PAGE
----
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When might an eviction be permissible?

There are specific requirements that landlords must follow before moving to evict a tenant. Unfortunately, landlords do not always comply with eviction requirements, and many attempted evictions in Queens are unlawful. There are, however, lawful reasons for which a landlord might move to evict a tenant. It may be helpful for New Yorkers to be familiar with some permissible reasons and methods for eviction.

"For cause" evictions arise when a tenant is in violation of his or her rental agreement. A tenant might receive a "Pay Rent or Quit" notice if he or she has failed to pay required rental payments. This type of notice will typically allow a tenant a limited number of days to pay the rent owed before he or she has to vacate, or "quit," the premises.

In a "Cure or Quit" notice, a landlord alleges that a tenant has violated one of the lease's specific terms. Such a notice will allow a tenant to correct his or her actions that are in violation of the lease within a certain time frame, such as by removing a pet that is not permitted, before he or she must vacate the premises.

Third, in an "Unconditional Quit" notice, a landlord does not present a tenant with a time period in which to correct his or her behavior. The tenant must simply vacate the rental property. A landlord may send an unconditional quit notice if a tenant has caused major damage to the property, conducted illegal activities on the premises, or violated the lease repeatedly and failed to correct his or her behavior, for example.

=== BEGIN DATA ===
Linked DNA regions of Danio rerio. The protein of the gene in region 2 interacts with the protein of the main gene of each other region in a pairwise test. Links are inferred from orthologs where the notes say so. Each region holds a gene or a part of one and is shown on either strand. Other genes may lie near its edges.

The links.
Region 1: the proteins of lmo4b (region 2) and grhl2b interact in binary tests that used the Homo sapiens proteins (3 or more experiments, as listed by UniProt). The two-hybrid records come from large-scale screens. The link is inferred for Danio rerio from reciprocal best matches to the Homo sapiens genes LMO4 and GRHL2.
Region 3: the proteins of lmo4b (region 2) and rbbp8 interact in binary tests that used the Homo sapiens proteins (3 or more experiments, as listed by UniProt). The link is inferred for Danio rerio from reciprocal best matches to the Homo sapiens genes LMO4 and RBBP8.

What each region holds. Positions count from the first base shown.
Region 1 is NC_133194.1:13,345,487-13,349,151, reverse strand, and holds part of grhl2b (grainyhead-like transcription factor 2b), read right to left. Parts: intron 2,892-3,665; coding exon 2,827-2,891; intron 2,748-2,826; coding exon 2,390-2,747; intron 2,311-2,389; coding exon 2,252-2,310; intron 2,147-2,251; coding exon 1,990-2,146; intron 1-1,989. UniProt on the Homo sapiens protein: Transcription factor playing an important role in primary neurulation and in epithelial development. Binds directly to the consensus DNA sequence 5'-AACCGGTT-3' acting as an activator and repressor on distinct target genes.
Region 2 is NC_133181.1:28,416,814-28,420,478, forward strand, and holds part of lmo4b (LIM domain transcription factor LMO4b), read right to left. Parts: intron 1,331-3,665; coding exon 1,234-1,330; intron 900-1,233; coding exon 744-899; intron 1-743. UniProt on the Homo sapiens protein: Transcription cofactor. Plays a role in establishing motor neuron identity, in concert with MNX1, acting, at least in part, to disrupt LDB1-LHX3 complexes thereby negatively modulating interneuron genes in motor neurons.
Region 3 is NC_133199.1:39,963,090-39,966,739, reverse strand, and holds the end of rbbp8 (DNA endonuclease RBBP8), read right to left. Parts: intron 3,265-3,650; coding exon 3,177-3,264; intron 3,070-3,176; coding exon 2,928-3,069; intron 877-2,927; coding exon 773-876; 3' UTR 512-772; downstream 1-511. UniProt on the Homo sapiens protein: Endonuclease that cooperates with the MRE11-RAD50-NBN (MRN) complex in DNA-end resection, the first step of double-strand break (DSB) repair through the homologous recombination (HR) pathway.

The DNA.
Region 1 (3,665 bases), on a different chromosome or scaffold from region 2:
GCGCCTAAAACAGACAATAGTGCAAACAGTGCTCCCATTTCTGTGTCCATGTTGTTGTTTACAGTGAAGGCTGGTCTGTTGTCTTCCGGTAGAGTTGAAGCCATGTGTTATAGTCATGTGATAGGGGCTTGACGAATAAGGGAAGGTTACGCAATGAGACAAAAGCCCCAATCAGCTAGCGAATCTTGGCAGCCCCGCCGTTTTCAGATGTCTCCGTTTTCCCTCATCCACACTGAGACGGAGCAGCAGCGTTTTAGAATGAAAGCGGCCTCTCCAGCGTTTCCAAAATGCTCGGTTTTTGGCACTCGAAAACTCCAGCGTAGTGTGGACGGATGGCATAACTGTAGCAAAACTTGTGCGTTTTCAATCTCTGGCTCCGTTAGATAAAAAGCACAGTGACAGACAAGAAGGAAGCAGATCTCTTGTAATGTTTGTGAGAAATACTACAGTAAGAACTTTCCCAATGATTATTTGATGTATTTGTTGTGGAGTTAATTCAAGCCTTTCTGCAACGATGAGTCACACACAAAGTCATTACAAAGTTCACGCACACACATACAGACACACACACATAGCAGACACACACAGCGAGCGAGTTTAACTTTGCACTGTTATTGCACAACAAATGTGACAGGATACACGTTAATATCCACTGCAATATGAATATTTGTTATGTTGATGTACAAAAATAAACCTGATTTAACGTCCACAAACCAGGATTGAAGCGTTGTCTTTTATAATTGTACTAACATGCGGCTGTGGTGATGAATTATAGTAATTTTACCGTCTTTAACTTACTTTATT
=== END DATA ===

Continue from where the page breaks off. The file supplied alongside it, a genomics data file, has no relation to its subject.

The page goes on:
Though the aforementioned eviction notices are permissible methods of eviction, landlords must still comply with state law requirements in their execution of the notices. If you have received an eviction notice, it may be wise to consider consulting with an attorney for guidance.

Source: FindLaw, "Tenant Eviction: What You Should Know as a Renter," accessed April 22, 2016

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